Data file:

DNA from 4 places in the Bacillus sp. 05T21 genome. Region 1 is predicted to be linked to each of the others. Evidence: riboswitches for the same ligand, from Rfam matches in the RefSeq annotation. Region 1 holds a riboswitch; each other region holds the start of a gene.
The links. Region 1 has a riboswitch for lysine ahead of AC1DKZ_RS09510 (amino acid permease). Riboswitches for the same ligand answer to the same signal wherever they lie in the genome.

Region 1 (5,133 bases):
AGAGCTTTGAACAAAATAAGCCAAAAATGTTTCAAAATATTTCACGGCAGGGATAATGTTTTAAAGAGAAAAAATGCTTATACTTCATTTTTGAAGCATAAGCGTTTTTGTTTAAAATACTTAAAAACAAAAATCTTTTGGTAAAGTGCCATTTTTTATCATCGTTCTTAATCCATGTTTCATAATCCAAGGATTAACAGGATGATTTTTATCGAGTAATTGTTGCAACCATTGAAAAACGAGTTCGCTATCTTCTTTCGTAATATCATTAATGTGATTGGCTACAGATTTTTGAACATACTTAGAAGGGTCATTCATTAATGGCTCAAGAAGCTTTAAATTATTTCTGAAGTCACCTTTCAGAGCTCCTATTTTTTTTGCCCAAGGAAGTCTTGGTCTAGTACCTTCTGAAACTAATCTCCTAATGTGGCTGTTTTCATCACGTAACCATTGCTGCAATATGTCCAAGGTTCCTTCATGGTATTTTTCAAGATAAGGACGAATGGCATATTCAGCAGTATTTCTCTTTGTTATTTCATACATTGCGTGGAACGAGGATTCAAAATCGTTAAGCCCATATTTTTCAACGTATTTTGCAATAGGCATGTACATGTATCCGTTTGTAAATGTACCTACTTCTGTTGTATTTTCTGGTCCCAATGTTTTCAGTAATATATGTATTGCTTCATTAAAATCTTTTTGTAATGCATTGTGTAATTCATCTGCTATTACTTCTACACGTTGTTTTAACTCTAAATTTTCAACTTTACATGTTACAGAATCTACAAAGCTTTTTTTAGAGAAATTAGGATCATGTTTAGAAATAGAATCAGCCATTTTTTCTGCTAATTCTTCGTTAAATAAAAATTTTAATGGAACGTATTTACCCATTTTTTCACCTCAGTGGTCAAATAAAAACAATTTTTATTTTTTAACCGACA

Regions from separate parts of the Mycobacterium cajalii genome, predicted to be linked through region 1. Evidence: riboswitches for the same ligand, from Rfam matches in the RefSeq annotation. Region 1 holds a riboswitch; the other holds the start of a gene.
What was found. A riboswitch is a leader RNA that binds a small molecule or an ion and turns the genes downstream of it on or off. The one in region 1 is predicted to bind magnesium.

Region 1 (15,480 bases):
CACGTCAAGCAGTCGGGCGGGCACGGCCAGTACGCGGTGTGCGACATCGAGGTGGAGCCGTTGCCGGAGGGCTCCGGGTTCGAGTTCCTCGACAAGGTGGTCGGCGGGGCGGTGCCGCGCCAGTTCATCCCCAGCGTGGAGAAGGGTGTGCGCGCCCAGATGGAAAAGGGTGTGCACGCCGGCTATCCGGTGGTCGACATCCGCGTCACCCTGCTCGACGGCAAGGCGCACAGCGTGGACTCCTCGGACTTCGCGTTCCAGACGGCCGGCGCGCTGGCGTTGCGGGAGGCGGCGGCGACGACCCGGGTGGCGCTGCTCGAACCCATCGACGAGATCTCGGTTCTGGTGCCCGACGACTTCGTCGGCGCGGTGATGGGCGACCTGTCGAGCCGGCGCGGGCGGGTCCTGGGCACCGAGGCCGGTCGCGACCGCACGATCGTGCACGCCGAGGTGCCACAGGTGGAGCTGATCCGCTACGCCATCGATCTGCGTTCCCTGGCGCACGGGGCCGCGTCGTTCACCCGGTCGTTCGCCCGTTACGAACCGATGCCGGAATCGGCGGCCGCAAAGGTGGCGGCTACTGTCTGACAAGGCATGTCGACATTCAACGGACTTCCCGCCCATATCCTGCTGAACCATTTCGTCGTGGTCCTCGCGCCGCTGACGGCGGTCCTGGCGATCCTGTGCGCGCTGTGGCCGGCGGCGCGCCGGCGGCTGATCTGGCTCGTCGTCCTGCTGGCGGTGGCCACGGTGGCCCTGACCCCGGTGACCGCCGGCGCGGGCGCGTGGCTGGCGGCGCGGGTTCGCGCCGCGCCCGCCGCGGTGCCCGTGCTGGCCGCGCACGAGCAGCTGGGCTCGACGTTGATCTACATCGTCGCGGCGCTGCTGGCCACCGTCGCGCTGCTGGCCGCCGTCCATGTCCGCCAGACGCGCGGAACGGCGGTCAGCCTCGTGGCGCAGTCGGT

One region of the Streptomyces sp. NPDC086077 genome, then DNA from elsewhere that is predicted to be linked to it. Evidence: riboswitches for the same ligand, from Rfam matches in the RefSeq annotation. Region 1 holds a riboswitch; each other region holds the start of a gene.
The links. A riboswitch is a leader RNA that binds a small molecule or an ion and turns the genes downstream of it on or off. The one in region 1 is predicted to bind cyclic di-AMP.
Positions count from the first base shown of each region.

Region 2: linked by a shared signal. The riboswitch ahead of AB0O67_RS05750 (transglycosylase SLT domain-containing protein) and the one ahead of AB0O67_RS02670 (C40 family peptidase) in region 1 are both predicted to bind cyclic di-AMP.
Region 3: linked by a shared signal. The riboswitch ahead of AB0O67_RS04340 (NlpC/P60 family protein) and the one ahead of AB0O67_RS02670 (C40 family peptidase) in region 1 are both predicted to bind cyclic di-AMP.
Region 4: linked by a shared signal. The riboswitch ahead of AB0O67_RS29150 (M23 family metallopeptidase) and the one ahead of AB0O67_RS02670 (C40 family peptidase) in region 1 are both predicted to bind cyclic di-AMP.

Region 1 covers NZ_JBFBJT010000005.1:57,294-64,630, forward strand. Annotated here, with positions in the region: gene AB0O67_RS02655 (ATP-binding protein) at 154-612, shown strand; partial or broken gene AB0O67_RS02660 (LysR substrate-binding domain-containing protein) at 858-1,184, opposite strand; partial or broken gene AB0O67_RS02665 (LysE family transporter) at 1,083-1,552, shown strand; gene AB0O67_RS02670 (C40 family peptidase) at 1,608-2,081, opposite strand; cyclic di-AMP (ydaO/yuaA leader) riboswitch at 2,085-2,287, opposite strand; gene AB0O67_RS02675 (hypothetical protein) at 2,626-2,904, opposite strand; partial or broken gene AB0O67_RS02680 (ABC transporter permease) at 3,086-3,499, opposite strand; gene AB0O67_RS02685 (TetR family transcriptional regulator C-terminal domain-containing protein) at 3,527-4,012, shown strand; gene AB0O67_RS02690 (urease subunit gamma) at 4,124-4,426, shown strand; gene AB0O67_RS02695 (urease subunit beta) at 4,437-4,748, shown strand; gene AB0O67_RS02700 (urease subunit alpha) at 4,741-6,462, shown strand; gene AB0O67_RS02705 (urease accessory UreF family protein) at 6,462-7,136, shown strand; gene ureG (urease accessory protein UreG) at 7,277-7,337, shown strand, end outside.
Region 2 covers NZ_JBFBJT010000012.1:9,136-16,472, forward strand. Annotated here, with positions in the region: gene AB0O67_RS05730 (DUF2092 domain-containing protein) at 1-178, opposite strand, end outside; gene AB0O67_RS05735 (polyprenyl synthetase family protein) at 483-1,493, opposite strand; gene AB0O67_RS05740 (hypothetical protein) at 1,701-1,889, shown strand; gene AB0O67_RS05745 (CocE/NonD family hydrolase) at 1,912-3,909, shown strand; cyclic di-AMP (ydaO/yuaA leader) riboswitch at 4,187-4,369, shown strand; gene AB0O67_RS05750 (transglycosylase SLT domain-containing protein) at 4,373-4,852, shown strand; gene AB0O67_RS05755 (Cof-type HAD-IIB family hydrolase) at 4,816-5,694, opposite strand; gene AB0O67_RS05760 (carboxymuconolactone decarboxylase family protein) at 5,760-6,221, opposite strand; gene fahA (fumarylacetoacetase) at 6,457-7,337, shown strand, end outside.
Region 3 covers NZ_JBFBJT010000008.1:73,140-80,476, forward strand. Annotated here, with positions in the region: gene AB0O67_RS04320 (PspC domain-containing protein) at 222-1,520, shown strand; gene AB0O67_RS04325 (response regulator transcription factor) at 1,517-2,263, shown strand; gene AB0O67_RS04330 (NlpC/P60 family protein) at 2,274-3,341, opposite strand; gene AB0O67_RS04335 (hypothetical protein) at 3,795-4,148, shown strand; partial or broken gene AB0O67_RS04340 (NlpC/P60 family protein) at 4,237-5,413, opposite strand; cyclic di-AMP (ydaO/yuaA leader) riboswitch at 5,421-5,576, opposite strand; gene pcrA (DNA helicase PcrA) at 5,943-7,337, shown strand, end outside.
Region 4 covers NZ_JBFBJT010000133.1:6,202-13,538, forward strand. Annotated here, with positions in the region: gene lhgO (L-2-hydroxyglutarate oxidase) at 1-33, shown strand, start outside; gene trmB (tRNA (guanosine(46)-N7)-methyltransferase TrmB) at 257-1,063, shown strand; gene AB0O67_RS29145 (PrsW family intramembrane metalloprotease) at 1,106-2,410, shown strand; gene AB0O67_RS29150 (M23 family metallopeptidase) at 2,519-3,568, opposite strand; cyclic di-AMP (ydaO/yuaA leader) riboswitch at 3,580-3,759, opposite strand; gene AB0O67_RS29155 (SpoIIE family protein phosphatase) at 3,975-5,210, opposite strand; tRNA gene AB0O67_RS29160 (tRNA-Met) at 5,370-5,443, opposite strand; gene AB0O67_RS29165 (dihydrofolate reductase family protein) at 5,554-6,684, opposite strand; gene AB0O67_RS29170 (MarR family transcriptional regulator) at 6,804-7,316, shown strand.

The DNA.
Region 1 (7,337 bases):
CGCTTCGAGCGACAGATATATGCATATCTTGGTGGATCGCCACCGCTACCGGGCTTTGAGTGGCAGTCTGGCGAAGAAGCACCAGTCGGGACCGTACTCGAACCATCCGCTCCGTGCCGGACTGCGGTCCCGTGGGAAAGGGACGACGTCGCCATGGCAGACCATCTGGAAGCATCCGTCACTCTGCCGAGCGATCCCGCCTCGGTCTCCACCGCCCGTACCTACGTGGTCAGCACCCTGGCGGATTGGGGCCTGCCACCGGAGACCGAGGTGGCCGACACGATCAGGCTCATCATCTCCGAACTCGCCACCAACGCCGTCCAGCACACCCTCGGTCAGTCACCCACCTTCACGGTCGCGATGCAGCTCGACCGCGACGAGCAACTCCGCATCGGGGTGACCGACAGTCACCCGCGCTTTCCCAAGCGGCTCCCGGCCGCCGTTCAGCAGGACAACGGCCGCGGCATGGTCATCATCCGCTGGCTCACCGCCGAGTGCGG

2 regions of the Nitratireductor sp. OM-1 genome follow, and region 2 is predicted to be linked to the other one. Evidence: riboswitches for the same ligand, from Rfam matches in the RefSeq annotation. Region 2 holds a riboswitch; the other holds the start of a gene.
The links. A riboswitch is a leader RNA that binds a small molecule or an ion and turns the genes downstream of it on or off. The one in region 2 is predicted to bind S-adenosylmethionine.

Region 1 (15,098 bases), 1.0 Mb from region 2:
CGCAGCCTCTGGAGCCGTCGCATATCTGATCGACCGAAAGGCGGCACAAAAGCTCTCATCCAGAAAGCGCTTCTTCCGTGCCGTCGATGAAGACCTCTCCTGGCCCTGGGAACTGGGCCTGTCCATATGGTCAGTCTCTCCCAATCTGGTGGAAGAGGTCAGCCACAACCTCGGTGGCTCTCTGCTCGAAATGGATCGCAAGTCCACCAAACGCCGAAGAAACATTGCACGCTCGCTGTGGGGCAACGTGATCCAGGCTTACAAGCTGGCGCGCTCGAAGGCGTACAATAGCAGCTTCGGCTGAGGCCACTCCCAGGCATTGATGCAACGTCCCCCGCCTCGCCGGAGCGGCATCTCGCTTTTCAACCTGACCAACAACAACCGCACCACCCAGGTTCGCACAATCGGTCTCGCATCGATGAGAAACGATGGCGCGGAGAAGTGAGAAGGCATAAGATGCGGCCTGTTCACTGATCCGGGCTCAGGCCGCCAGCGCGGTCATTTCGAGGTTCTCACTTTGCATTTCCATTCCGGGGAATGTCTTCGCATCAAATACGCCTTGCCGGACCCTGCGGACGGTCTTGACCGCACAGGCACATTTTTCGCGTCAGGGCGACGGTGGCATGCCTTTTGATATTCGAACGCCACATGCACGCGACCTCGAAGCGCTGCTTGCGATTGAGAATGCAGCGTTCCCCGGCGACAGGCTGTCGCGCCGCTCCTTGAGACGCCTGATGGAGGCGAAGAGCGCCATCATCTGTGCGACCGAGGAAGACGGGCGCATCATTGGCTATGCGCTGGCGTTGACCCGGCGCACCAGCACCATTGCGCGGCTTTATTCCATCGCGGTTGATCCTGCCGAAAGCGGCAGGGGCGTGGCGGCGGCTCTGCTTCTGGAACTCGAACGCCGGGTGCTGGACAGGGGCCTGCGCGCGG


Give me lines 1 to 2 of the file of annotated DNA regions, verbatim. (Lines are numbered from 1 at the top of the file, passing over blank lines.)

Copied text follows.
DNA from 4 places in the Bacillus sp. 05T21 genome. Region 1 is predicted to be linked to each of the others. Evidence: riboswitches for the same ligand, from Rfam matches in the RefSeq annotation. Region 1 holds a riboswitch; each other region holds the start of a gene.
The links. Region 1 has a riboswitch for lysine ahead of AC1DKZ_RS09510 (amino acid permease). Riboswitches for the same ligand answer to the same signal wherever they lie in the genome.